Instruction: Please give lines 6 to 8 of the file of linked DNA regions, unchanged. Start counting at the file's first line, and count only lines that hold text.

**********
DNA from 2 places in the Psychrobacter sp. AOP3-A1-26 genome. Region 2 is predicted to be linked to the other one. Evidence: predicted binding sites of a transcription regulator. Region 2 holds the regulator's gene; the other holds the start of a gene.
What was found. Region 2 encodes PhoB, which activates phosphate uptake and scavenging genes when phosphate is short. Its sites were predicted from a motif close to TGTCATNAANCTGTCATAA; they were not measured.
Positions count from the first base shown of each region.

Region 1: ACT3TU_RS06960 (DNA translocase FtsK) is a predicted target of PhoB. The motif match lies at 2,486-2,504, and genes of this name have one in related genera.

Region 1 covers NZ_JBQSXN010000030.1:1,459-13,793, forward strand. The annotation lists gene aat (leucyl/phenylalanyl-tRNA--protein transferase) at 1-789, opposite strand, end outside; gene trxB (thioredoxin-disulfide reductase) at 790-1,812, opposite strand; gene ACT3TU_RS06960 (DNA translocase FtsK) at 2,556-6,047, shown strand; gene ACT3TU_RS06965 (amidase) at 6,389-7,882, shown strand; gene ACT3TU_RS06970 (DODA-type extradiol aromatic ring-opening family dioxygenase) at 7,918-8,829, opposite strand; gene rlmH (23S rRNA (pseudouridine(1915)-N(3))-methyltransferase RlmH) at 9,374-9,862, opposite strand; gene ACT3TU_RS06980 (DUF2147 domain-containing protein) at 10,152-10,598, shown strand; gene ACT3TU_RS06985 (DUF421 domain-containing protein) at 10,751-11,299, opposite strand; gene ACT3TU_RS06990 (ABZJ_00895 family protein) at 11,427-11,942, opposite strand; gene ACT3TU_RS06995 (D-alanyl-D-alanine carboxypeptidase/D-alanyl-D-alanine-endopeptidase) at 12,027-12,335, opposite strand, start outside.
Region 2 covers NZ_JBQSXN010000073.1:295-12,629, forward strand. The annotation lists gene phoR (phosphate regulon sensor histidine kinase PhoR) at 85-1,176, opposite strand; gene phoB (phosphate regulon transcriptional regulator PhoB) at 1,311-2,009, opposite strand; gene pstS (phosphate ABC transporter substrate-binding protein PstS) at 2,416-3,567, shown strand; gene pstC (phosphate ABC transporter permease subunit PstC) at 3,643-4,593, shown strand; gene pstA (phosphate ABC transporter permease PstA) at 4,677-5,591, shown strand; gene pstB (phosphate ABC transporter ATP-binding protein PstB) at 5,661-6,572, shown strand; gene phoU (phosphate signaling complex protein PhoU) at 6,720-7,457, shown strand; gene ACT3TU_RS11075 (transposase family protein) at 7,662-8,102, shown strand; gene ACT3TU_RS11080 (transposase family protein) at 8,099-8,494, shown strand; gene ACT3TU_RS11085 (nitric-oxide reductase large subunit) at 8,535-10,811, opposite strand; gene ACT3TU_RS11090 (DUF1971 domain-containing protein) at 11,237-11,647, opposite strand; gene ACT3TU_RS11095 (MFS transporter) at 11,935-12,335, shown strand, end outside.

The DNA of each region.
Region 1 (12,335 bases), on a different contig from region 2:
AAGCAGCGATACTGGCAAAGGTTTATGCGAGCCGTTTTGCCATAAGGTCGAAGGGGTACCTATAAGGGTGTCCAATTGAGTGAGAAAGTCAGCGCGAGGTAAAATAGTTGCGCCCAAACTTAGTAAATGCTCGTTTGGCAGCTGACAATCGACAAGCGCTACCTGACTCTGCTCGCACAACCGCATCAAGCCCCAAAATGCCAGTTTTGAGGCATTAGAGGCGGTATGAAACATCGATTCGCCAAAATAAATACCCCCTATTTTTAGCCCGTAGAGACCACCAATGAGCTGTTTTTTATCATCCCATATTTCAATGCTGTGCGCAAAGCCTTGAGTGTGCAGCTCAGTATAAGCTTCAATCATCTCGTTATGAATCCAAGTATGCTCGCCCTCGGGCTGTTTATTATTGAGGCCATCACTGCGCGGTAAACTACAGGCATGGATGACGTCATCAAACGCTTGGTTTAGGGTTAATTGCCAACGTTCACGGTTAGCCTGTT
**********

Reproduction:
Region 2 covers NZ_JBQSXN010000073.1:295-12,629, forward strand. The annotation lists gene phoR (phosphate regulon sensor histidine kinase PhoR) at 85-1,176, opposite strand; gene phoB (phosphate regulon transcriptional regulator PhoB) at 1,311-2,009, opposite strand; gene pstS (phosphate ABC transporter substrate-binding protein PstS) at 2,416-3,567, shown strand; gene pstC (phosphate ABC transporter permease subunit PstC) at 3,643-4,593, shown strand; gene pstA (phosphate ABC transporter permease PstA) at 4,677-5,591, shown strand; gene pstB (phosphate ABC transporter ATP-binding protein PstB) at 5,661-6,572, shown strand; gene phoU (phosphate signaling complex protein PhoU) at 6,720-7,457, shown strand; gene ACT3TU_RS11075 (transposase family protein) at 7,662-8,102, shown strand; gene ACT3TU_RS11080 (transposase family protein) at 8,099-8,494, shown strand; gene ACT3TU_RS11085 (nitric-oxide reductase large subunit) at 8,535-10,811, opposite strand; gene ACT3TU_RS11090 (DUF1971 domain-containing protein) at 11,237-11,647, opposite strand; gene ACT3TU_RS11095 (MFS transporter) at 11,935-12,335, shown strand, end outside.

The DNA of each region.
Region 1 (12,335 bases), on a different contig from region 2: